World News

War was classroom for Sierra Leone child soldiers

FREETOWN (Reuters) - Abu is not sure exactly how old he was the first time he killed.

He thinks he was 13, but was high on a cocktail of drugs and alcohol at the time and -- like many Sierra Leoneans -- does not know his exact date of birth.

Kidnapped with around 30 young boys in early 1991 from his home in the village of Kuiva, eastern Sierra Leone, Abu was one of hundreds of children forced to fight with rebels backed by Liberian warlord Charles Taylor.

Taylor, who went on to become president of Liberia, stands trial in The Hague on Monday, facing 11 counts of war crimes and crimes against humanity for helping to launch and foment Sierra Leone’s 1991-2002 civil war.

Known as “Pappy” to a generation of child soldiers, he is accused of training, financing and arming the rebels who carried out the initial attacks that began the diamond-fuelled conflict.

“People were fleeing from the fighting. They raided the place, they took all the young men. I was about 13,” Abu told Reuters in Sierra Leone’s capital, Freetown, asking for his family name not to be published.

“First of all they made us carry loads, things that were stolen when they raided. If you did not do it they would kill you. That was the first killing I saw. That made me silent and made me obey orders,” he said.

The boys were taken back over the border to the rebel base in Vaihun, Liberia, where they were locked in cells by night and taught to cock and fire AK-47s by day.

They had a week of shooting practice, during which two or three of them were killed by colleagues too small to control their weapons. Then they returned to Sierra Leone to fight.

“You could not cook in the jungle or smoke or the enemy would see you. If you broke that rule they would execute you immediately, right there,” Abu said.

Given marijuana and rum to overcome their fear, those who proved poor fighters were used as bait, running into villages unarmed so government troops would open fire on them as the rebels slipped in behind, firing at random.

“You didn’t know who the bullets would catch. But I never took someone aside to shoot them,” Abu said.

“At that stage we did not know the rebels’ name. But later on they started writing RUF all over the houses.”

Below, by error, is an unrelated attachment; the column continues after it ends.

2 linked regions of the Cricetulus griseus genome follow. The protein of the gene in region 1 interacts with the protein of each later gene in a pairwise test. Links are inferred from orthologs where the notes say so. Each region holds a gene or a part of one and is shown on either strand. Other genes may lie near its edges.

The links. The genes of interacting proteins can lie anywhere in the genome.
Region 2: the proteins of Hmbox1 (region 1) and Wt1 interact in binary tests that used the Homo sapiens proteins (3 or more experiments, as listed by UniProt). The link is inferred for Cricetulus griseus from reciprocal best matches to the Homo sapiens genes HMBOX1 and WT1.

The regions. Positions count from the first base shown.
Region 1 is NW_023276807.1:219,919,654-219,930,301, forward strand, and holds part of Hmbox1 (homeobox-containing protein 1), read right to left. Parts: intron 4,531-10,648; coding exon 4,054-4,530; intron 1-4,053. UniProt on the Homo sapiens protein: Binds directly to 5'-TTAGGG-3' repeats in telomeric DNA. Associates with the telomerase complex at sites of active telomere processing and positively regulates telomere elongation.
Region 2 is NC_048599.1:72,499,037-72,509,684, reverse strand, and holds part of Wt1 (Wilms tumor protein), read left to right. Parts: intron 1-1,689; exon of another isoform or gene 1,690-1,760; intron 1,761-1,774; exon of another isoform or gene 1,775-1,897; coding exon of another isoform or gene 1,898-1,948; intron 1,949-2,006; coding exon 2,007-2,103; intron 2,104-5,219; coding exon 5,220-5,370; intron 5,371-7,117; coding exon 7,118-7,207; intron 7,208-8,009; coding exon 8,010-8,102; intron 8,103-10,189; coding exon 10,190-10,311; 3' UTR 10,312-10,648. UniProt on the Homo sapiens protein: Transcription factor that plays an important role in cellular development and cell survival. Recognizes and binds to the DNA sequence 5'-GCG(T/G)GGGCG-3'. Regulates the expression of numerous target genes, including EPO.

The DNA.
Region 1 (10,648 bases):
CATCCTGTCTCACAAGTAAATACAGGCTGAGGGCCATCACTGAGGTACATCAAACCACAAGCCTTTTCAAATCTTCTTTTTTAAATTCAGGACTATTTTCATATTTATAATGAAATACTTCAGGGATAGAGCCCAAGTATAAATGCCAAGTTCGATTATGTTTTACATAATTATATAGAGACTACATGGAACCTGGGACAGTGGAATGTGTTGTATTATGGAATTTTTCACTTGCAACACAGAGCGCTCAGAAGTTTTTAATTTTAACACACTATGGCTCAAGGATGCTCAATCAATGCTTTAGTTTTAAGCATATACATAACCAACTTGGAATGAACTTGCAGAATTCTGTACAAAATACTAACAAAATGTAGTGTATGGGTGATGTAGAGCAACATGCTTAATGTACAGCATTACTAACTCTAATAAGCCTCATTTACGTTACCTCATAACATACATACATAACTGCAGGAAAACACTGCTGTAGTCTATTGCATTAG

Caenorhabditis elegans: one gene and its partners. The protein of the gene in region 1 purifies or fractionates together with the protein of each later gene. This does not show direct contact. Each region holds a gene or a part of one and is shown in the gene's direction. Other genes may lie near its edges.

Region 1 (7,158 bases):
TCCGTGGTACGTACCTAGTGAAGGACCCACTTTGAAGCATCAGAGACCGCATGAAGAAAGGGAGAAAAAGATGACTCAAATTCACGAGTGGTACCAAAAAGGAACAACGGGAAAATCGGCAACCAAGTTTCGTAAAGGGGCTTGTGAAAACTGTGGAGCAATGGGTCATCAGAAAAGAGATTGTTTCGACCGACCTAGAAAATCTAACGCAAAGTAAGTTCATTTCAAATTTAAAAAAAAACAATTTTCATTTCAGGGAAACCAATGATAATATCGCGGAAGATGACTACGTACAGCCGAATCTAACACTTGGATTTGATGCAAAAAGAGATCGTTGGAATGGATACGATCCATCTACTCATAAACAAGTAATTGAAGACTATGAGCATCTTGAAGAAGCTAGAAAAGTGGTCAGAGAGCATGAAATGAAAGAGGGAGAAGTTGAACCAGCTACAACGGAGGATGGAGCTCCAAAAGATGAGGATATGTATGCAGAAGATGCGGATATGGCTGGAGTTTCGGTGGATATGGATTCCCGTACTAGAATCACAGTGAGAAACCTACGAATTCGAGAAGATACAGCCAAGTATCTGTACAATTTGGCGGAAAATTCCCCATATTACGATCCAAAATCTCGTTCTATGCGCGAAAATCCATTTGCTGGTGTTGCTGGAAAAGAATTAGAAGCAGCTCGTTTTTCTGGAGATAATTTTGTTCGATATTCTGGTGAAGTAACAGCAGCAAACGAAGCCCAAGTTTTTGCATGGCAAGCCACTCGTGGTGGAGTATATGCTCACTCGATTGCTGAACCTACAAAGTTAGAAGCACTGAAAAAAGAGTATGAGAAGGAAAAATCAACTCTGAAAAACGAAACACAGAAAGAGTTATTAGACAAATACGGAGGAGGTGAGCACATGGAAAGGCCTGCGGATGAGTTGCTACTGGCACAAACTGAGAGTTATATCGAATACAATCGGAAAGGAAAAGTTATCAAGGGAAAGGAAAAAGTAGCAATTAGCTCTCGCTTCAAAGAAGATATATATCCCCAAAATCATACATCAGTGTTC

The Revolutionary United Front (RUF) rebels became notorious during Sierra Leone’s ensuing decade of war for hacking the limbs off their victims; sometimes ‘long-sleeve’, at the wrist, sometimes ‘short-sleeve’, at the elbow.

After six months fighting with the RUF, Abu was injured and arrested during an attack on a battalion of government troops. He was locked up for a few weeks, then used as a skivvy, washing uniforms and polishing boots.

With his mother, father, brothers and sisters stranded behind the rebel line, Abu volunteered to fight against the RUF alongside the Sierra Leonean army. He was later handed over to the United Nations and briefly went to school.

But, sat in a classroom, he missed the fighter’s life.

“We used to be free, go to the clubs, get money, get women,” he said. “Sometimes if you went to the front line, if you were lucky, you loot tapes, any items that are valuable, so you can sell them and buy palm wine, nice clothes.”

When he was old enough to serve, he officially joined the armed forces in 1995, was trained by South Africa’s Executive Outcomes security company and later fought alongside British troops sent to help bring an end to Sierra Leone’s war.

He was among the luckier of a generation of children drawn into a war they blame Charles Taylor for bringing to Sierra Leone.

Some of the former “West Side Boys”, a breakaway group of fighters who won fame for briefly kidnapping British soldiers in the final stages of the conflict, spend their days sitting on the edge of the road in Freetown begging for money.

Others earn cash at Bottommango junction -- “under the mango tree” in the local dialect -- selling fuel bought from night watchmen who siphon it off from the power generators used by Freetown’s businesses and wealthy residents.

Perhaps the luckiest are those who have been able to convert fully to civilian life, like Ahmad Kosia, 28, who runs a carpentry business using skills learned during an aid agency reintegration program.

“I was a major in the jungle. I gave the commands but now people are commanding me,” he said with a chuckle.

Like Abu, he will be listening to the radio from Monday as Taylor stands trial.

“He was the commanding officer of the wars in Liberia and in Sierra Leone. Charles Taylor was the foundation of this whole thing,” he said, polishing the wood on a newly-made bed.